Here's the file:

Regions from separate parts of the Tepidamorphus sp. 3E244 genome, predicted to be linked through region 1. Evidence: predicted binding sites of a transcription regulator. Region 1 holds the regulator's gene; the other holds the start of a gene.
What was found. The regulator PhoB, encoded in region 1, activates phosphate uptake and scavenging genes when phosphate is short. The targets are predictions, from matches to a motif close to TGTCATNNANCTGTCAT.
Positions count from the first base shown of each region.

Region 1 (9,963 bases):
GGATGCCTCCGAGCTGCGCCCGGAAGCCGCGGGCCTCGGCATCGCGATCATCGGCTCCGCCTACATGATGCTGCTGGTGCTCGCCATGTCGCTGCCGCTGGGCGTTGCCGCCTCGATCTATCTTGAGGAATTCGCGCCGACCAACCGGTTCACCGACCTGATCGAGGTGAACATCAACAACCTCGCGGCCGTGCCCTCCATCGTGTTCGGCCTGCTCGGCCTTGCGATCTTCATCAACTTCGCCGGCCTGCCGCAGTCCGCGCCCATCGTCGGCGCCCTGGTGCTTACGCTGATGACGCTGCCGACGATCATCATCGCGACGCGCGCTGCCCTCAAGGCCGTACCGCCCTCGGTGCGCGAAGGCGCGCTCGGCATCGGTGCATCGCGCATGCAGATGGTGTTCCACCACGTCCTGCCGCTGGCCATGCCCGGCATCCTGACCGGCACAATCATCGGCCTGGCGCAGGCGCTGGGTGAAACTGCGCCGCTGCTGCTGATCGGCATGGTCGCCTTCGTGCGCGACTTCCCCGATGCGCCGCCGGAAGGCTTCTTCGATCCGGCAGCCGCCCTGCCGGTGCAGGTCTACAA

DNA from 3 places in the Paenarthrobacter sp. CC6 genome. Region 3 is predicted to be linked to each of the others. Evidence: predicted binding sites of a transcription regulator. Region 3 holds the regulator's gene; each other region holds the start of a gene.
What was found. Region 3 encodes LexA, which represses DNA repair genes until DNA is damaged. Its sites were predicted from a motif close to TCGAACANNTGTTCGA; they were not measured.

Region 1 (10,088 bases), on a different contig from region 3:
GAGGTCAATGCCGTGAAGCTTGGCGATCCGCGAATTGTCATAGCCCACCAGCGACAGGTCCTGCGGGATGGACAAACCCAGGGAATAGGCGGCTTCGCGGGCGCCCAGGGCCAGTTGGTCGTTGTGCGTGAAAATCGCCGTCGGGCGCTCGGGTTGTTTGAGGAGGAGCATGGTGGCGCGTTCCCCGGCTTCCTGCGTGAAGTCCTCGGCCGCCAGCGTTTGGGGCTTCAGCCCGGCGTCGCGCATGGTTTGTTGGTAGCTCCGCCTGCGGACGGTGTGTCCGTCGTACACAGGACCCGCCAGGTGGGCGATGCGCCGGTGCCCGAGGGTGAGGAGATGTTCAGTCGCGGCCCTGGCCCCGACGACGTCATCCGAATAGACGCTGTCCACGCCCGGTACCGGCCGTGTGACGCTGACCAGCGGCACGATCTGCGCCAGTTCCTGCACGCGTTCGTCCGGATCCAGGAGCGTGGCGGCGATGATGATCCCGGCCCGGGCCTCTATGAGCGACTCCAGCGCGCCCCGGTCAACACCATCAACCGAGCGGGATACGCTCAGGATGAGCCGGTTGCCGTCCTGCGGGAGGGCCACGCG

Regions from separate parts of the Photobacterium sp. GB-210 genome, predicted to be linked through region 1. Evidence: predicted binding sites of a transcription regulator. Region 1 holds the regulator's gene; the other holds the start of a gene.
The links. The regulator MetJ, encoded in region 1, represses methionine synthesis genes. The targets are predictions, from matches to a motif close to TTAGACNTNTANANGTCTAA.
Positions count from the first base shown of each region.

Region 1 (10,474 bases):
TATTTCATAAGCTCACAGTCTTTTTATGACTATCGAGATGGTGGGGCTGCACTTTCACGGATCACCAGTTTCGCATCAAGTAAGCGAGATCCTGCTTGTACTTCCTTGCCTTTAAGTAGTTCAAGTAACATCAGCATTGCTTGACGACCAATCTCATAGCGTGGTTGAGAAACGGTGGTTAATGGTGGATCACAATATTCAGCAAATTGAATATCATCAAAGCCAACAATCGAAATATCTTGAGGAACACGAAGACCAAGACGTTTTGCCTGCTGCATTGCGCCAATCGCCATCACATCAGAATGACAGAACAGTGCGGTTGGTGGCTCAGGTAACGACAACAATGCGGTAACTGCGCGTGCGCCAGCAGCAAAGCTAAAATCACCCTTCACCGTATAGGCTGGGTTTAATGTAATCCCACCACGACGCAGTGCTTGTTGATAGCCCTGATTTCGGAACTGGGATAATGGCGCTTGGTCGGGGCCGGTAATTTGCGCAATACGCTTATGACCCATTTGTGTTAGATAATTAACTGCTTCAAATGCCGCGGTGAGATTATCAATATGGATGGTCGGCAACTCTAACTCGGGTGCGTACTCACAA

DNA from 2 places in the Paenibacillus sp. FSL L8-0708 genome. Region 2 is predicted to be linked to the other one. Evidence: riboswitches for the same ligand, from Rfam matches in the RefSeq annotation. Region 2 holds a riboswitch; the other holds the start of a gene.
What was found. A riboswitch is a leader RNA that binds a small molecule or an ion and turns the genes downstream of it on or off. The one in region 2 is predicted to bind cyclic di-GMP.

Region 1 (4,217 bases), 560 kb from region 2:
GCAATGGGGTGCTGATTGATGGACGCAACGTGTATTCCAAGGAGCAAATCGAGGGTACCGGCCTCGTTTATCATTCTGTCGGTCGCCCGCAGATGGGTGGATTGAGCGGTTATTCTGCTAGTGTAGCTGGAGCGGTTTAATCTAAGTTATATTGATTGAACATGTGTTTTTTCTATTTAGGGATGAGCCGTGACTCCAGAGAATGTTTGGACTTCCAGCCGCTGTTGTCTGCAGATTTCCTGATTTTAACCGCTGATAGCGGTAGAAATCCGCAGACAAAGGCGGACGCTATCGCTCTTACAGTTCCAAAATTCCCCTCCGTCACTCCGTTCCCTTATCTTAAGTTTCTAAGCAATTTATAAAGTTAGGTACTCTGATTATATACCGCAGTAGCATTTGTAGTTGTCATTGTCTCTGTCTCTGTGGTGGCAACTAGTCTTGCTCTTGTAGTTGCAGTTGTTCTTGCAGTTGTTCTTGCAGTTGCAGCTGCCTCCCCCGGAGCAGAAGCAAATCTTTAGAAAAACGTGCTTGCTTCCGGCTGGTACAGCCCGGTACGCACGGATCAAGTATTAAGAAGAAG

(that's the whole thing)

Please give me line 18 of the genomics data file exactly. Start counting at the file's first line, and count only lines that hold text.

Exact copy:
GCAATGGGGTGCTGATTGATGGACGCAACGTGTATTCCAAGGAGCAAATCGAGGGTACCGGCCTCGTTTATCATTCTGTCGGTCGCCCGCAGATGGGTGGATTGAGCGGTTATTCTGCTAGTGTAGCTGGAGCGGTTTAATCTAAGTTATATTGATTGAACATGTGTTTTTTCTATTTAGGGATGAGCCGTGACTCCAGAGAATGTTTGGACTTCCAGCCGCTGTTGTCTGCAGATTTCCTGATTTTAACCGCTGATAGCGGTAGAAATCCGCAGACAAAGGCGGACGCTATCGCTCTTACAGTTCCAAAATTCCCCTCCGTCACTCCGTTCCCTTATCTTAAGTTTCTAAGCAATTTATAAAGTTAGGTACTCTGATTATATACCGCAGTAGCATTTGTAGTTGTCATTGTCTCTGTCTCTGTGGTGGCAACTAGTCTTGCTCTTGTAGTTGCAGTTGTTCTTGCAGTTGTTCTTGCAGTTGCAGCTGCCTCCCCCGGAGCAGAAGCAAATCTTTAGAAAAACGTGCTTGCTTCCGGCTGGTACAGCCCGGTACGCACGGATCAAGTATTAAGAAGAAG